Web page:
Lights! Camera! Action!

TCR image for BCLM use

From Downton to The Repair Room, Gentleman Jack to Peaky Blinders, many AIM members host production teams for both the small and silver screen. But what does it entail, and can it be a reliable additional income stream?

For major tv and film productions rising Brexit costs, pandemic grounded flights and the insatiable demand for streaming content that recent lockdowns inspired have coalesced to increase demand for UK based locations. The unique settings that the heritage sector can provide are increasingly attractive, with many AIM members leveraging that interest into novel income streams.

Whilst its beautiful Grade I architectural features are still intact, uniquely, Wentworth Woodhouse near Rotherham in South Yorkshire is largely an empty building. But the lack of a collection is, paradoxically, a positive for a film crew.

Filming and Events Manager, Helen Flower explains; “Up until this point, we’ve been able to manage a film crew and remain open to the public because we’ve got the space. We’ve had a couple of big projects: the ballroom scenes for Downton, we’ve been Winston Churchill’s war rooms in The Darkest Hour and in Gentleman Jack series one and two, and Jonathan Strange and Mr Norrell was almost entirely filmed in Wentworth.”

But how do these locations get found? It’s remarkably ‘old school’ explains Helen.

“The industry relies on location scouts, essentially freelancers on the lookout for a hidden gem, a place that’s never been used before. I think, once you’ve done one production, word of mouth is the way forward – because it is such a small network if you give them a great experience the chances are that it will lead to another production. There are lots of location databases out there that you can register with too, and organisations like Screen Yorkshire are important.”

It is a view shared by Ilona Harris, Head of Commercial at Weald and Downland Living Museum, which has hosted TV hit The Repair Shop since it started.

“We made a concerted effort in the last 18 months to make sure we’re listed in the places that location managers tend to go. Creative England and Sussex Film Office were a good source of help with that – The Repair Shop came to us via the Sussex Film Office. It’s great for us in terms of visibility. There’s a real connection between the audience who watch the show and the people that enjoy coming to a museum like ours.”

Given this focus on word of mouth between location managers ‘Its very hard to ‘go out and get’ filming contracts’ so the more you do, even the little projects, the more your opportunities will grow to do more and more” says Chris Price, CEO of North Yorkshire Moors Railway, which has worked with Channel 5 on documentaries, as well as on blockbuster movies with stars such as Harrison Ford and Tom Cruise.

“It’s very difficult to grow a business initiative around filming contracts because they are sporadic. You have to play the contacts game, when those opportunities come out of the blue, take them!”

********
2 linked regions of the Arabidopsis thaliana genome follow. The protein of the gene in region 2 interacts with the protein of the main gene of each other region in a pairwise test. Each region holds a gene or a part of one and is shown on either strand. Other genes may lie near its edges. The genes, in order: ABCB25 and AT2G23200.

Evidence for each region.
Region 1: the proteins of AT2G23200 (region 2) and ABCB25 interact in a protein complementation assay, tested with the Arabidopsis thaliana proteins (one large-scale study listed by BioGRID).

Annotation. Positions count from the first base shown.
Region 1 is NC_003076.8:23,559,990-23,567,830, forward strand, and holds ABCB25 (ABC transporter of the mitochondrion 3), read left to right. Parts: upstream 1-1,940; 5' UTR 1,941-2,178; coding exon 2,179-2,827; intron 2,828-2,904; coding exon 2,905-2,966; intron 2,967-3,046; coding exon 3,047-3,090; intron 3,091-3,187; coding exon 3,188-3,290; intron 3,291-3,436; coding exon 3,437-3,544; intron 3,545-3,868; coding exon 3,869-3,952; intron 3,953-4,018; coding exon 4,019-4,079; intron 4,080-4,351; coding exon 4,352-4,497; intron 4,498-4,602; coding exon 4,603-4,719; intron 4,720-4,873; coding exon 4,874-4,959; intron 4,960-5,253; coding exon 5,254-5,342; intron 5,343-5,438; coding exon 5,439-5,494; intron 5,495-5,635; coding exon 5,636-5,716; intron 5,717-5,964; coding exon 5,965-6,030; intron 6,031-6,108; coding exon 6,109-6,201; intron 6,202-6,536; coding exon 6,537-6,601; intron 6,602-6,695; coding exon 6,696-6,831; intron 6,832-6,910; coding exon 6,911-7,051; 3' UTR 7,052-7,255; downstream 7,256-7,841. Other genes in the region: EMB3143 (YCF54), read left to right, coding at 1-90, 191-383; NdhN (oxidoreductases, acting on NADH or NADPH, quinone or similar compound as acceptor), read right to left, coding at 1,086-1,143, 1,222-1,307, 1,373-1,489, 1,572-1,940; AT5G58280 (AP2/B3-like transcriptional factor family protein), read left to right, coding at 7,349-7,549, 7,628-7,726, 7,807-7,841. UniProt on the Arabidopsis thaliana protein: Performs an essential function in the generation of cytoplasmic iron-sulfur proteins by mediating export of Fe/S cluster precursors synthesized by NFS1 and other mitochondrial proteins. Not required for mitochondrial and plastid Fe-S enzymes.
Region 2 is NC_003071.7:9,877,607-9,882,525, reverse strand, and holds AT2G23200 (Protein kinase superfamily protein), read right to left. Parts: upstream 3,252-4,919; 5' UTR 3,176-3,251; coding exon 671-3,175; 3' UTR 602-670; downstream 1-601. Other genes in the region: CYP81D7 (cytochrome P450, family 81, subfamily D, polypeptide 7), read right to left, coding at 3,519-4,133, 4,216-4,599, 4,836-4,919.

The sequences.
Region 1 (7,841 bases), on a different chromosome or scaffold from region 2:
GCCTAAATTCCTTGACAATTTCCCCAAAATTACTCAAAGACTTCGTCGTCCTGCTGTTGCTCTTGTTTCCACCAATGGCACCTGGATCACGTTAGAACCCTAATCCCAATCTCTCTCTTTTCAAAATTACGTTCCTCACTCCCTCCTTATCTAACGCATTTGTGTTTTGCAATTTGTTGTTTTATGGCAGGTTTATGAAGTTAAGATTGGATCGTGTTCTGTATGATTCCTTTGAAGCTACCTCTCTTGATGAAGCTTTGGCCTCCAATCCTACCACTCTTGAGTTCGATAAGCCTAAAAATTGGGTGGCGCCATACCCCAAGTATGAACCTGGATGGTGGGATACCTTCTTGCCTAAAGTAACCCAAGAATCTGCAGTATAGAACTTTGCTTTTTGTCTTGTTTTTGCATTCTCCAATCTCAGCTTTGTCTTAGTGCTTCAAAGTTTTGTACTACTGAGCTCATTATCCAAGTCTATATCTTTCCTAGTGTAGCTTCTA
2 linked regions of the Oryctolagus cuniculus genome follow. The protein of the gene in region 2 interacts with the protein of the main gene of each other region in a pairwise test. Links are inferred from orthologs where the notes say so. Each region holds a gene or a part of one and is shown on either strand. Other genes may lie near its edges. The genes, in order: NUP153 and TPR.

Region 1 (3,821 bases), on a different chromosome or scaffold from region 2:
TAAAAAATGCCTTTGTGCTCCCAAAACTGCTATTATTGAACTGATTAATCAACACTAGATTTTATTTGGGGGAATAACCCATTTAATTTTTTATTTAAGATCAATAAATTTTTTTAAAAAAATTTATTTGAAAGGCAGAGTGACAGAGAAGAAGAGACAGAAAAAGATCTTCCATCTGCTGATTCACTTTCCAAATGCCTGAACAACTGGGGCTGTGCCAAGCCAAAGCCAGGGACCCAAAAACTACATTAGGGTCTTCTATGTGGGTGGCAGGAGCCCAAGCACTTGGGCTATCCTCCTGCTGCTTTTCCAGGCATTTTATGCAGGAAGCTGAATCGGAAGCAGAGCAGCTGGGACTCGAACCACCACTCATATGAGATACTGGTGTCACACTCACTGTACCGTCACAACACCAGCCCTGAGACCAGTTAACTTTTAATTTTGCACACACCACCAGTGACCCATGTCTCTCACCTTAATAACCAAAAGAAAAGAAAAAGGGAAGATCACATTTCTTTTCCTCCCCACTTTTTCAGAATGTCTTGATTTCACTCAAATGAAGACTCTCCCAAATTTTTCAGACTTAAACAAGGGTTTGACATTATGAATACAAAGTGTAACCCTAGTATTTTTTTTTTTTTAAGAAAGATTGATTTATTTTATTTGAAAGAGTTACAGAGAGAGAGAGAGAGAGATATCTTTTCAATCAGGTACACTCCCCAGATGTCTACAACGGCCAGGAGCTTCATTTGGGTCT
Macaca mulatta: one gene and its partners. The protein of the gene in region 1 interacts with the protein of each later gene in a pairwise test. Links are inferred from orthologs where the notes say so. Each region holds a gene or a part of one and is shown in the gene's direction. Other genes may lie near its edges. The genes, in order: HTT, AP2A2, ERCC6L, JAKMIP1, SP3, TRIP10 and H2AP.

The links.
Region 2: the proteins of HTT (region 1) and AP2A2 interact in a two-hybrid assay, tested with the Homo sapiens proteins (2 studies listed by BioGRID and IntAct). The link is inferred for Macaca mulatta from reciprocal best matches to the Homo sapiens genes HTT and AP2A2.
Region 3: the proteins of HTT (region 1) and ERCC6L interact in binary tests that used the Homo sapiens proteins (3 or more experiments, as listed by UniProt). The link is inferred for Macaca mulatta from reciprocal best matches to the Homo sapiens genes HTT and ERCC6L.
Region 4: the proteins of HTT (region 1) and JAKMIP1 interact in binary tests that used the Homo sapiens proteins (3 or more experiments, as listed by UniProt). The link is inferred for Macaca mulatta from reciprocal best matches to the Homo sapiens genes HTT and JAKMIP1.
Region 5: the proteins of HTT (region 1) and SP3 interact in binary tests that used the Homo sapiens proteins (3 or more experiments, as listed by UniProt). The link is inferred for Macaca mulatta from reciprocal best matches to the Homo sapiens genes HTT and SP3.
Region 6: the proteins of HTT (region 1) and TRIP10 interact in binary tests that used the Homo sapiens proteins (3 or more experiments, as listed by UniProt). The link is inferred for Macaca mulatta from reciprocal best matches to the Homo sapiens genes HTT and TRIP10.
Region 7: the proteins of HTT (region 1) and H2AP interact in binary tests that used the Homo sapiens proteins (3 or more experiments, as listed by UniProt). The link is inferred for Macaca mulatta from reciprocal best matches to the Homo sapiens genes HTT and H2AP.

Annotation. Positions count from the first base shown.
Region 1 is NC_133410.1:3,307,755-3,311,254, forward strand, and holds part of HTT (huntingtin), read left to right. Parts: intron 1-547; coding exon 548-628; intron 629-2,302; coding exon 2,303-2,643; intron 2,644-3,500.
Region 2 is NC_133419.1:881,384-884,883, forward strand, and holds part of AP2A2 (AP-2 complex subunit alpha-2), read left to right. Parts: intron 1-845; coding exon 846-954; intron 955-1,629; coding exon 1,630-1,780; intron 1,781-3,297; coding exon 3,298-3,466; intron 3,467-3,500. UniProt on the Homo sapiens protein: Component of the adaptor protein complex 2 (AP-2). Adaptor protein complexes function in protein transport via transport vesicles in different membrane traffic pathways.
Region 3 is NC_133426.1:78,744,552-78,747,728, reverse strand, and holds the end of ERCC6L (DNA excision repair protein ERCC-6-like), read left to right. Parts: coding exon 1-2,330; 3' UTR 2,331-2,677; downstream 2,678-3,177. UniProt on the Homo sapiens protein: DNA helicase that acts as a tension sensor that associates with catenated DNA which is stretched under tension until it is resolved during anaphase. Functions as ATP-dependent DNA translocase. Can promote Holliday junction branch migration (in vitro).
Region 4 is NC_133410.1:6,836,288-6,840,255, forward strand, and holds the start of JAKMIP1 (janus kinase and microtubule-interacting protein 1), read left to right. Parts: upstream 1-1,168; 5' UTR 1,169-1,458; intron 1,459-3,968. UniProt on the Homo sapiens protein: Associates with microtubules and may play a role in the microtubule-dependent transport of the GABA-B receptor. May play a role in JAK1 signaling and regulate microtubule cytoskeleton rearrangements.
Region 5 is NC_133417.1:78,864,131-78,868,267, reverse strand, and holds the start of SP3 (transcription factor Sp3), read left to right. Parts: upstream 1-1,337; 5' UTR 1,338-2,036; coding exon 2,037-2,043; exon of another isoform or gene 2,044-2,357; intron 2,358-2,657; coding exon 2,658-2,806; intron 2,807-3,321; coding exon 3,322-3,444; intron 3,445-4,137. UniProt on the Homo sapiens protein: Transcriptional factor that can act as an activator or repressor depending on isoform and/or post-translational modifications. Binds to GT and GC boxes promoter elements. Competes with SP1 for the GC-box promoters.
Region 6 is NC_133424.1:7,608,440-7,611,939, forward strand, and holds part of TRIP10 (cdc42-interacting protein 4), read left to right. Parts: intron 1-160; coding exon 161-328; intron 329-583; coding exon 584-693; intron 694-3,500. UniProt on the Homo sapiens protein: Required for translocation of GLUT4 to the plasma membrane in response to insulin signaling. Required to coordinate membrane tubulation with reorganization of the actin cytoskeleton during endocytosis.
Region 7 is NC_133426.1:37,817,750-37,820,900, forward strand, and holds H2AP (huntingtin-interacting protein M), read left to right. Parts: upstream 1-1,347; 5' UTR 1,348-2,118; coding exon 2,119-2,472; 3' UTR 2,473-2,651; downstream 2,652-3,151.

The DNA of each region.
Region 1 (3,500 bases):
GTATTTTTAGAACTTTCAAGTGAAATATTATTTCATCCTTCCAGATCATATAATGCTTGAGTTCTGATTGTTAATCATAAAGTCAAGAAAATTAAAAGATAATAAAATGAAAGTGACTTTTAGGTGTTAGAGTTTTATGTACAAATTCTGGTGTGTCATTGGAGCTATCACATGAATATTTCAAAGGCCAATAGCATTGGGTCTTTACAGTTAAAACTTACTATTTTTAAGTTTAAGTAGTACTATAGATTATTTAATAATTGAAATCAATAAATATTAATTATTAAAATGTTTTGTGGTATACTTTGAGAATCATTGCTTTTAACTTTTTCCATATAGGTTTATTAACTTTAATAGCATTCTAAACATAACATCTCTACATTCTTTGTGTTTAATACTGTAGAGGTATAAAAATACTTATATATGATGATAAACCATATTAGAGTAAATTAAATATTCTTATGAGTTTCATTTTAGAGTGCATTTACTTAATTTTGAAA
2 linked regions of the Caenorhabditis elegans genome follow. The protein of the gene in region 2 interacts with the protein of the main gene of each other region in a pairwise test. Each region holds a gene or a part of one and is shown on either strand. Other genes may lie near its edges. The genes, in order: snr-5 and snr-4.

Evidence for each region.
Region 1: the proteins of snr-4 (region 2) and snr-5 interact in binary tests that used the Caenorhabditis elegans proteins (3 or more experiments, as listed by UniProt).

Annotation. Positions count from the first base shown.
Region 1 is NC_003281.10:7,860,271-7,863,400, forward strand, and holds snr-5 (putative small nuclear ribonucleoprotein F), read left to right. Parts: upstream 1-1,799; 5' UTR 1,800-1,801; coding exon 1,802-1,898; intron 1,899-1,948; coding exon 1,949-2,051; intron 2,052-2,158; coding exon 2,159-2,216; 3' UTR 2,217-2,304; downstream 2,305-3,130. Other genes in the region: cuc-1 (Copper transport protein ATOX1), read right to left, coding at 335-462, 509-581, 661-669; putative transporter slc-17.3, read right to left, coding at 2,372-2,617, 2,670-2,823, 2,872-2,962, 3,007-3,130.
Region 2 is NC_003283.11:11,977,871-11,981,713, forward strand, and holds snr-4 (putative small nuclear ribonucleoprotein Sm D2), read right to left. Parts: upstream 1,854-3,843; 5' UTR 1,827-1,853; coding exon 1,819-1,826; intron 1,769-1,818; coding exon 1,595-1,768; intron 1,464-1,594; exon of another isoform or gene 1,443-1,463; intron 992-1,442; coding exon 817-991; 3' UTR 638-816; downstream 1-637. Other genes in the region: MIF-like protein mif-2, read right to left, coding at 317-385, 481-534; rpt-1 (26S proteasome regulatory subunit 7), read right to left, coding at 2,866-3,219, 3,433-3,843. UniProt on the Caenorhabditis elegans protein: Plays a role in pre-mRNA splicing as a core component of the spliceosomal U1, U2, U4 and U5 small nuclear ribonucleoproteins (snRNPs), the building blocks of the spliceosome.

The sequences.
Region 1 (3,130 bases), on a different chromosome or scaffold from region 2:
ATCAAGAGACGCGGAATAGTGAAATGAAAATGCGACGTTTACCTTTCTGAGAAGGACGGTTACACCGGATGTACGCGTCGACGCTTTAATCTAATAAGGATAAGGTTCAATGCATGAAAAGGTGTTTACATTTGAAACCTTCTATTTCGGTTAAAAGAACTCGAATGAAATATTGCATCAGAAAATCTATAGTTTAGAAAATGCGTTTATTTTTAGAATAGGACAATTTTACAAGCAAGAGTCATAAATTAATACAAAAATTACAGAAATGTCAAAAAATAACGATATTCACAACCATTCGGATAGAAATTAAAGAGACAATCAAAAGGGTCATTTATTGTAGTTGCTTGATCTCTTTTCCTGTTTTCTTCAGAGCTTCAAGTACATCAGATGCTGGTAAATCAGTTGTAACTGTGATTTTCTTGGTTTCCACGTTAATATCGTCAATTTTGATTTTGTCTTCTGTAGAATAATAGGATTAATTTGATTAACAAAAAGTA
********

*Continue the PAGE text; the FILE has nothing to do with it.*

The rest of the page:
All the organisations we spoke to highlighted that balancing the profile and income raising opportunities of hosting a production crew with the potential impact on visitors is a key consideration.

Ilona and her team have established some broad rules to help; “We’re a visitor attraction and a conservation and education charity, not a venue. So, we’ve made rules for ourselves like we won’t close the museum to visitors, we set in place a rate card. It’s important to know your value, and to know when you need to turn something down.”

Black Country Living Museum has provided the location for several films and TV series in recent years, explains Carolyn Sankey co-Director of Development, including Sky Cinema’s The Colour Room – the story of English ceramicist Clarice Cliff, and the smash hit Peaky Blinders.

“Income from filming activity itself isn’t generally as lucrative as people might think, but the associated PR and other benefits can be. Peaky Blinders brought the Museum to new audiences – it’s broadcast in over 180 countries – and led to us becoming an official licence holder for the Peaky brand.

Like others, ensuring that the impact on visitors is minimised is fundamental to the approach at BCLM.

“Balancing filming requests with the visitor experience is paramount for us. Whilst sometimes filming onsite when we’re open can give an added ‘wow factor’ for visitors, where schedules allow, we ask productions if they are able to film on closed days in the autumn/winter”.

Carolyn also highlights the importance of considering the resource implications of bringing a crew on site. At BCLM, staff members support production companies with all manner of operational requests – and there can be many.

“Don’t underestimate the amount of staff time it will take to facilitate filming at your museum and factor this into any fee you will be negotiating. There’s a large amount of client management and planning required in terms of logistics, ranging from where technical or catering units can be located, whether they want to change any of the ‘set’, or use special effects.

Risk assessments and adequate insurance are vital, and we also have our own location agreement that we can issue. Plan as much as you can and ensure the wider museum team is briefed on the shoot and where their support is needed. Expect the unexpected! Above all, enjoy it, whether you get the chance to be on set or viewing the finished production.”

Pictured: Still shot from The Colour Room filmed at Black Country Living Museum (Sky & Caspian Films).